SMALL-BILLED TINAMOU (Crypturellus parvirostris) [*]
RED-WINGED TINAMOU (Rhynchotus rufescens) – We flushed a bird that showed its red wings beautifully in flight.
Anatidae (Ducks, Geese, and Waterfowl)
MUSCOVY DUCK (Cairina moschata) – Several pairs had broods of 4-10 ducklings of various sizes, and a couple of adults were in eclipse plumage, unable to fly.
Cracidae (Guans, Chachalacas, and Curassows)
SPIX'S GUAN (Penelope jacquacu) – A fabulous encounter with two of these big guans was a treat one late afternoon.
RED-THROATED PIPING-GUAN (Pipile cujubi) – Two excellent sightings!
RAZOR-BILLED CURASSOW (Mitu tuberosum) – Curassows were very quiet this trip, and seeing them was made difficult by the lack of exposed river bank (due to high river levels), but one pair was seen briefly by a couple of us one day, and one other male was heard. We usually come across at least three pairs in a week on the Roosevelt.
Ciconiidae (Storks)
JABIRU (Jabiru mycteria) – One of these big guys in a roadside pond south of Humaita was a surprise! It was in the company of several Wood Storks, which are more regular.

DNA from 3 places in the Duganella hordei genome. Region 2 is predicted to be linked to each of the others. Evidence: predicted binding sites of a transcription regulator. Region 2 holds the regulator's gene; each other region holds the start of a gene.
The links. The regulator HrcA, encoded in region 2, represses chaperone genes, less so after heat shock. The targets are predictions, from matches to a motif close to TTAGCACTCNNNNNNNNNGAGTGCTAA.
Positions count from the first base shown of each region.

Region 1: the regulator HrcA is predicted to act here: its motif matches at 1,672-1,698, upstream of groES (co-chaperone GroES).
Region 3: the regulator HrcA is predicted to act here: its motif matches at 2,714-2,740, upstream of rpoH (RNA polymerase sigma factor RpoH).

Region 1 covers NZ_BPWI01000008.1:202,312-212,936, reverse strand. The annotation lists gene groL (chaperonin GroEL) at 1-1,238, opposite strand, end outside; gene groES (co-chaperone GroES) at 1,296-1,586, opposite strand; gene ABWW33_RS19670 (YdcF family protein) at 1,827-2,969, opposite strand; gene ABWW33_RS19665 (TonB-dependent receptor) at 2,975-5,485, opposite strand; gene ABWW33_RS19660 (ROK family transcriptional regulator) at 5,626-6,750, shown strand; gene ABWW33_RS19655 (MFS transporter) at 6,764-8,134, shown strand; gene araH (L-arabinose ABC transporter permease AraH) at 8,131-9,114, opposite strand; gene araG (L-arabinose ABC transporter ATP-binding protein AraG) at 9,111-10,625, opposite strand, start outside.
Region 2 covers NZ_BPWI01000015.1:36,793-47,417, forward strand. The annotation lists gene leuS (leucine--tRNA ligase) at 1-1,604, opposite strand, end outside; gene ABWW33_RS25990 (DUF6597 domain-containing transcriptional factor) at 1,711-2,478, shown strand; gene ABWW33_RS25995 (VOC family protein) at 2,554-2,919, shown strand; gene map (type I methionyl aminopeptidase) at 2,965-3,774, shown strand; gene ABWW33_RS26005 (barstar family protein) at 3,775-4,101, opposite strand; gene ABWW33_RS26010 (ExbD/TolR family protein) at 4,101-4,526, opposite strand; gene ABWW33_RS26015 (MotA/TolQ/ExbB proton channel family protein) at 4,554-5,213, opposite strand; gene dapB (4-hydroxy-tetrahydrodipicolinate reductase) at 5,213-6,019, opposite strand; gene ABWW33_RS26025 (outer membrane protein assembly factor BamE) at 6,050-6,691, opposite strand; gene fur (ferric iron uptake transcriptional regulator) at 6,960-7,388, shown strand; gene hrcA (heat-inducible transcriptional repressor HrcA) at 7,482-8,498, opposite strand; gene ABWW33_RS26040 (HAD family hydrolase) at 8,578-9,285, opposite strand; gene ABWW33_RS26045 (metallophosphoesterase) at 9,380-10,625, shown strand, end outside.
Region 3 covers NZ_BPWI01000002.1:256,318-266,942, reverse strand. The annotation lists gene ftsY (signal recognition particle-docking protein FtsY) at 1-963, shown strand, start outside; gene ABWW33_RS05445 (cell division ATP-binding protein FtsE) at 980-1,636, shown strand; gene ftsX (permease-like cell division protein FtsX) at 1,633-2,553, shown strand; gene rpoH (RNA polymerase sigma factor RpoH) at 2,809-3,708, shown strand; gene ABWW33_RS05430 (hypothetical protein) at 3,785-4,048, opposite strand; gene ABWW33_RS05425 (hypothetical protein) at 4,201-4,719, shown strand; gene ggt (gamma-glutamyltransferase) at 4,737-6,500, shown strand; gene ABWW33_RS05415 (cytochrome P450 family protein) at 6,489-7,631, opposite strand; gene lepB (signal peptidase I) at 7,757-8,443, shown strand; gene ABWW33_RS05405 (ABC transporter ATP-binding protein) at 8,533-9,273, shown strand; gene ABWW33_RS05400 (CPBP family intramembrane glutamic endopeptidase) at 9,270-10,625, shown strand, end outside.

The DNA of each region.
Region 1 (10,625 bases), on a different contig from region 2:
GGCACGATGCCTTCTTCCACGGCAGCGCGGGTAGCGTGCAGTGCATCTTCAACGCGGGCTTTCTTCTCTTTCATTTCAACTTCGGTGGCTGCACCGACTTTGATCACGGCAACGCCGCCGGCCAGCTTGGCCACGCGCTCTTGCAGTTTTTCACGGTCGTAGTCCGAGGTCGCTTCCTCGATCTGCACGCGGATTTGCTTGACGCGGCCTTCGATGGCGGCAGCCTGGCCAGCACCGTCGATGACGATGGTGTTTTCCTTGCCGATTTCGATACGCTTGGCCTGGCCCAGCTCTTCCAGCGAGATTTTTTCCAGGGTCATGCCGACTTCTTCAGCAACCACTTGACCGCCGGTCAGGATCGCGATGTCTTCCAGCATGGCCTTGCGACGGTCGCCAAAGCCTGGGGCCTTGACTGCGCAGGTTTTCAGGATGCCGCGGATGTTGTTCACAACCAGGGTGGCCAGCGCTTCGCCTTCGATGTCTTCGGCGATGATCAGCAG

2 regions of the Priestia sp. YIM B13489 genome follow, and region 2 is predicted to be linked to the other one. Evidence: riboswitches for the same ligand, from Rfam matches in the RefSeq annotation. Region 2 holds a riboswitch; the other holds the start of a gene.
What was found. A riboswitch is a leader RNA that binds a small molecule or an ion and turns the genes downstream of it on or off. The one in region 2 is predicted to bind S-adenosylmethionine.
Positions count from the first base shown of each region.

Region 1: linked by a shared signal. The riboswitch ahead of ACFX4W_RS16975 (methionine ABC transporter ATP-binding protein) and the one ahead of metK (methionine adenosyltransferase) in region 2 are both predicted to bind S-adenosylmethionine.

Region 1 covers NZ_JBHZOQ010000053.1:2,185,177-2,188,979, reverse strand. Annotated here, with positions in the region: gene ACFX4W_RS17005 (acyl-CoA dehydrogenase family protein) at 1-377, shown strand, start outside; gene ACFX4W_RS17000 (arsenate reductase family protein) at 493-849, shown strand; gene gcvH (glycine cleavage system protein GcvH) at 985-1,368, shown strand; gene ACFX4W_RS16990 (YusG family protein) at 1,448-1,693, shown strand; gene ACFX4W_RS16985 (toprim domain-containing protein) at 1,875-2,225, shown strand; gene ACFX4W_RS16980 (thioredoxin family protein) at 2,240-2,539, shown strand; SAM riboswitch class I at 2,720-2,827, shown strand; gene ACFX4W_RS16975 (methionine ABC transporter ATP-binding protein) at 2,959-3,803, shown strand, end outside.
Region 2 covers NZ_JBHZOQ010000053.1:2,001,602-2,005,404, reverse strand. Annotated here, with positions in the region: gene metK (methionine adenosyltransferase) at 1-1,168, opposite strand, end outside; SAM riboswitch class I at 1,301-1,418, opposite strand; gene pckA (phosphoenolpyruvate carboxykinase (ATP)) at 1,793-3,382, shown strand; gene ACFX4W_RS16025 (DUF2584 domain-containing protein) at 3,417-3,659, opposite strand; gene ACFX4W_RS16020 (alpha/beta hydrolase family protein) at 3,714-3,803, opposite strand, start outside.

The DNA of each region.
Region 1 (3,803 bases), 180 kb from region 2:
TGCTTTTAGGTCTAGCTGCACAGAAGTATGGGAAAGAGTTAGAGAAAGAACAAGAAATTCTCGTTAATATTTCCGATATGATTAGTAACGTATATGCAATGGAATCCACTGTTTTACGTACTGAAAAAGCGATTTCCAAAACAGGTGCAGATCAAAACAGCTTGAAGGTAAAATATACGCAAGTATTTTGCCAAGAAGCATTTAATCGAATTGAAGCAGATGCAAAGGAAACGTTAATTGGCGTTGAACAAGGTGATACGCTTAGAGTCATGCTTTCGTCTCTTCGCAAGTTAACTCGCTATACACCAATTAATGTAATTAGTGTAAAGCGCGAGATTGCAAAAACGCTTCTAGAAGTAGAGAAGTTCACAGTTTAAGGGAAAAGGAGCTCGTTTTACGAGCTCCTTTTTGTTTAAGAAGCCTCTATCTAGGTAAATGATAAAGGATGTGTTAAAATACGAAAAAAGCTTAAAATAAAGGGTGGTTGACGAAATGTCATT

WOOD STORK (Mycteria americana)
Phalacrocoracidae (Cormorants and Shags)
NEOTROPIC CORMORANT (Phalacrocorax brasilianus)
Anhingidae (Anhingas)

This Red-throated Piping-Guan was scoped in tall trees over the clay lick. (Digi-vid copyright Bret Whitney)
ANHINGA (Anhinga anhinga)
Ardeidae (Herons, Egrets, and Bitterns)
RUFESCENT TIGER-HERON (Tigrisoma lineatum)
COCOI HERON (Ardea cocoi)
GREAT EGRET (Ardea alba)
SNOWY EGRET (Egretta thula)
CATTLE EGRET (Bubulcus ibis)
STRIATED HERON (Butorides striata) – These elegant herons were sighted almost every day on the rivers.
CAPPED HERON (Pilherodius pileatus)
BLACK-CROWNED NIGHT-HERON (Nycticorax nycticorax)
Threskiornithidae (Ibises and Spoonbills)
GREEN IBIS (Mesembrinibis cayennensis)
Cathartidae (New World Vultures)
BLACK VULTURE (Coragyps atratus)
TURKEY VULTURE (Cathartes aura)
LESSER YELLOW-HEADED VULTURE (Cathartes burrovianus)
KING VULTURE (Sarcoramphus papa) – Several nice views of high-soaring birds, with 8 in one kettle over the Madeirinha one afternoon.
Pandionidae (Osprey)
OSPREY (Pandion haliaetus) – Probably 3-4 birds in the area around the pousada
Accipitridae (Hawks, Eagles, and Kites)
HARPY EAGLE (Harpia harpyja) – Exactly one... but I bet he had a mate nearby out there!
SNAIL KITE (Rostrhamus sociabilis)